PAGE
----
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Sep 11, 2009 08:32 PM

Dreaming of Clotted Cream

I have been having a craving for fresh scones & clotted cream since last weeks chowdown. The Sparrow is a little far from the West Island... any place I could pick some up that would be a little closer?

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  1. Can't say as I'm sure that either place will satisfy your craving, but you could try The Bramble House in Pointe Claire. Or Muir's Bakery in Alexandria, just over the border in Ontario (they used to be in Verdun but moved):

    Call both places first before wasting your time.

    5 Replies
    1. re: Haggisboy

      Thanks Haggisboy. I have heard about this place, but always forgot to look into it. I went today and purchased the devon double cream as a replacement. Just snacked on it... good, but not quite right. Maybe I need those fresh scones from the Sparrow too.

      1. re: Andria

        Are the scones at the Sparrow light, fluffy, circular things that come apart easily so that they can be filled with cream, jam, etc.? I have seen far too many hard, wedge-shaped "scones" that could easily be used as targets for skeet shooting.

        1. re: souschef

          Wedge shaped for sure, but not hard or dry. Honestly, I have always felt scones were just supposed to be hard & dry until I had the one last week. I also disliked madeleines for the same reason until Europea changed my mind.

          1. re: Andria

            Andrea, I too thought scones were supposed to be dry and hard. Where did you have the scone that you liked?

            The scone I had at The Sparrow last week was so soft and crumbly . . .Also enjoyed clotted cream which I had for the first time at The Sparrow. It's right up there with lemon curd.

          2. re: souschef

            It was a wedge, but it was not hard.

            If you want light fluffy circular scones in Montreal, I suggest you check out Gryphon d'or on Monkland near Hampton in NDG - they specialize in scones & shortbread.

      2. You can get Devon cream in a little glass bottle at the cheese store at Atwater Market. Very similar to what I had at The Sparrow and should hopefully take care of your craving. It may not technically qualify as "clotted cream" but it's close.

        If I remember correctly, the bottle looks like this:


        1. It might not quite be clotted cream, but you can find Devon double cream in most gourmet stores and even some supermarkets.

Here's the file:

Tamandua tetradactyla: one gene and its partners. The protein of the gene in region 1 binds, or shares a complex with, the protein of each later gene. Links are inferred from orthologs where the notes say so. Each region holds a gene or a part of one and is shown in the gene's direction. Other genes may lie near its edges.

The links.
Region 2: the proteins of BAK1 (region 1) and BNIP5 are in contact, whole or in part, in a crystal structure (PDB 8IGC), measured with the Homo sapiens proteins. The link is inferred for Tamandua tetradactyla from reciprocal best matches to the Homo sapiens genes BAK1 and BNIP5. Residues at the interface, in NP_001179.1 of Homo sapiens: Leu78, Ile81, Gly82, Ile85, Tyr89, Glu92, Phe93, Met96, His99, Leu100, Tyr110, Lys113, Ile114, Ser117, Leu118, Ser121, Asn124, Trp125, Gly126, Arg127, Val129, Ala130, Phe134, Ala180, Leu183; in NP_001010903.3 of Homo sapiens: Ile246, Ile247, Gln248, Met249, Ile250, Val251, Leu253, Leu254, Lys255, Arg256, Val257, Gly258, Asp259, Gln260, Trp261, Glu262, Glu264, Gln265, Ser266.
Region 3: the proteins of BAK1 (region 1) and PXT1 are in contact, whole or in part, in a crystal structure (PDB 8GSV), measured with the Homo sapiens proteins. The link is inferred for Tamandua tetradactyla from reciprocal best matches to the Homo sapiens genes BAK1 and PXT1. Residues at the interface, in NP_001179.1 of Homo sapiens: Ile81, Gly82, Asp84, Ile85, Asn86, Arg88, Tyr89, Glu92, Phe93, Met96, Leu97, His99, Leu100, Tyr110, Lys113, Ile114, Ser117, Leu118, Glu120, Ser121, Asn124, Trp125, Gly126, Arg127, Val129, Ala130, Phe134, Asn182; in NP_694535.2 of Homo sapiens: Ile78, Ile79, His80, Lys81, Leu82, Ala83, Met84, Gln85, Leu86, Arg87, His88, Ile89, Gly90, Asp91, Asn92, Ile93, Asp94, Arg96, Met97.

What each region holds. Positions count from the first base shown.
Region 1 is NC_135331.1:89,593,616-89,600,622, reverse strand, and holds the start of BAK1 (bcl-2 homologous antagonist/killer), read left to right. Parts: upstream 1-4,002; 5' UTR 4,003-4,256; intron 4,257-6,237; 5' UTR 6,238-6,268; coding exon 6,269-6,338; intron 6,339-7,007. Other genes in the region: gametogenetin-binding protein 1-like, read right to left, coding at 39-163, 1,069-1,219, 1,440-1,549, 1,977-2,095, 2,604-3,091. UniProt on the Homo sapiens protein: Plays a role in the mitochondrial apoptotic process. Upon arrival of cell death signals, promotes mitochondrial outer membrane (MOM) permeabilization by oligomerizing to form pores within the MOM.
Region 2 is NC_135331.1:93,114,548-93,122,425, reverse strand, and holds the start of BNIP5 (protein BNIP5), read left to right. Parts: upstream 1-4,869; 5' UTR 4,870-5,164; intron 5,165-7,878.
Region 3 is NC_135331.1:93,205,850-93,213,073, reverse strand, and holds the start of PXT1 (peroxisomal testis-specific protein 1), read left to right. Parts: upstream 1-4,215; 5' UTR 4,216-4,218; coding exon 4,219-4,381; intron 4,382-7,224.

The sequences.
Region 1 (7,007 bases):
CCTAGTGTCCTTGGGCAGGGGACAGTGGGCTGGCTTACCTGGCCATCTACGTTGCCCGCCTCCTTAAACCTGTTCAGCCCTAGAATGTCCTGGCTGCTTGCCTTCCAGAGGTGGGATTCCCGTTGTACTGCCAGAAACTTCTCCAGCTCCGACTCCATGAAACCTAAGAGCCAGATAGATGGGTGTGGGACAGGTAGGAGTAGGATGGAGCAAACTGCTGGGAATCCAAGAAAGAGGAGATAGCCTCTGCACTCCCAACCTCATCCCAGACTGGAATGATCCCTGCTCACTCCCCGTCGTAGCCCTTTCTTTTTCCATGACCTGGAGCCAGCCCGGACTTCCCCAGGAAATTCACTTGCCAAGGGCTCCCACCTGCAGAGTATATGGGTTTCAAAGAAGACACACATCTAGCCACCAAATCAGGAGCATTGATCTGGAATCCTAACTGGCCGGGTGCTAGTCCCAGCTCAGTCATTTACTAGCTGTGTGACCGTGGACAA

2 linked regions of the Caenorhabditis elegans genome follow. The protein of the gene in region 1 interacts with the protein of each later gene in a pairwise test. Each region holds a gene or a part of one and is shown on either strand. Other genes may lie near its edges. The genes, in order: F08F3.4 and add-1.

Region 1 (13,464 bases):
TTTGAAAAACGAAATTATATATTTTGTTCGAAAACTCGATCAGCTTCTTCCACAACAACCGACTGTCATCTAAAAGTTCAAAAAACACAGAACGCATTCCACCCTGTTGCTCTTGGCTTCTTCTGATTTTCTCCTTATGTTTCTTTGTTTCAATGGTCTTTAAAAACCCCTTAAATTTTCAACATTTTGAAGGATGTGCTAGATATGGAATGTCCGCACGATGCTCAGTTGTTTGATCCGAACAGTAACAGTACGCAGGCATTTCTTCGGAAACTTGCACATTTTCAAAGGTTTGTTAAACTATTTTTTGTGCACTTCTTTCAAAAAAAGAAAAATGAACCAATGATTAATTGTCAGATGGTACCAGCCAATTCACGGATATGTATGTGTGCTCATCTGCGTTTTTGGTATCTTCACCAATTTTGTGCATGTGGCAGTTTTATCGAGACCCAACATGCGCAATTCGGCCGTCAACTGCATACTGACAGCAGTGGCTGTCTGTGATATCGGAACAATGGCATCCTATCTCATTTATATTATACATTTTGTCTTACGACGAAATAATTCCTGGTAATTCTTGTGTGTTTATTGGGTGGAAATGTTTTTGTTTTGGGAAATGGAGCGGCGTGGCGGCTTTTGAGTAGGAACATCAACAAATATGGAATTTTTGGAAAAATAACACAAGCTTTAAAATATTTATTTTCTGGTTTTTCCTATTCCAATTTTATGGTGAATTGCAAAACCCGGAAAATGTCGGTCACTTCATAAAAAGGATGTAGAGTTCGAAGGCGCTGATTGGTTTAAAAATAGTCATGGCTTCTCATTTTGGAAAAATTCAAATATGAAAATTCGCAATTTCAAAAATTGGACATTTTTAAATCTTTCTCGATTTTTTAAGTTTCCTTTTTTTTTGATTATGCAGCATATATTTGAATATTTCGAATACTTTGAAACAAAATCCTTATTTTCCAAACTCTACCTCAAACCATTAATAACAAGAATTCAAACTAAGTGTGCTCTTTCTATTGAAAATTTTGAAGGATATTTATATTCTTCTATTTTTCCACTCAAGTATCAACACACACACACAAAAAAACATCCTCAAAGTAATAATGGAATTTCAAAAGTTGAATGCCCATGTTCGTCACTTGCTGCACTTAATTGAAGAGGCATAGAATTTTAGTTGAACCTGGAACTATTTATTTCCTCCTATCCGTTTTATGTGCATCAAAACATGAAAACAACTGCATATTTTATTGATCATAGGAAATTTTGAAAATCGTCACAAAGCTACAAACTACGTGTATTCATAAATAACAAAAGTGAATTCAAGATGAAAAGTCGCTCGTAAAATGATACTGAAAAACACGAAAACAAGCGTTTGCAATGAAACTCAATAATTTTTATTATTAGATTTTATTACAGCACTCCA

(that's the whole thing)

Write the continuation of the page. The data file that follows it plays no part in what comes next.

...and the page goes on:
1. They usually have Devonshire clotted cream at Bramble House (we go there at least once a month). It's in a small fridge towards the back of the store. I've also seen clotted cream at Cavallaro's in the Marche de l'Ouest. As for the scones, check out the amazing recipes at

            1 Reply
            1. re: londonbound

              Bramble House has the Devon double cream, but they do not carry clotted cream. I bought the double cream anyways because it was similar and it has somehow satisfied my craving.

            2. I don't know the difference between clotted cream and Devon cream, but Devon cream is available at Intermaché on Mont-Royal/Boyer and Milano (Little Italy).

              4 Replies
              1. re: Whygee

                Devon cream, aka double cream is 48% milk fat; clotted cream is more like 75% and it has been "cooked" in some way and has a thick sort of skin on top ... at least, the real thing back in the UK does. Don't get me started on how crappy the cream is here - what with all the gums and additives to make it look like it would be if it was made properly in the 1st place. Cream should contain cream and nothing else!


                1. re: pyropaul99

                  Hear, hear!

                  That said, only cream and bacterial cultures are listed as ingredients on the packaging for Liberté crème fraîche.

                  You might also want to check Marché des Saveurs and other specialty stores. They used to sell unadulterated cream from Lait d'Antan (Ferme Bord des Rosiers), which may no longer be around. These days they stock 45% crème à l'ancienne from La Ferme Groleau/Beurrerie du Patrimoine. Don't have a container handy, so I can't check, but I believe it's gum- and additive-free.

                  1. re: carswell

                    The Lait d'Antan cream was pretty good, but not as "creamy" as real double cream (maybe the 45% versus 48% makes the difference). I don't know why Liberté don't sell organic unadulterated cream - they certainly have all the right ingredients for it and I do like their other products. Perhaps there just isn't the demand as the gloopy gum-laden mainstream varieties have conditioned people into thinking that's what cream should be like :( It's especially surprising given that Quebec is the main dairy province in Canada and, with its French culture, one would think there would be strong enough demand for the real thing.


                    1. re: carswell

                      Yes, the Ferme Groleau cream is indeed gum- and additive-free. And the taste and texture of it put all those additive-laden creams to shame!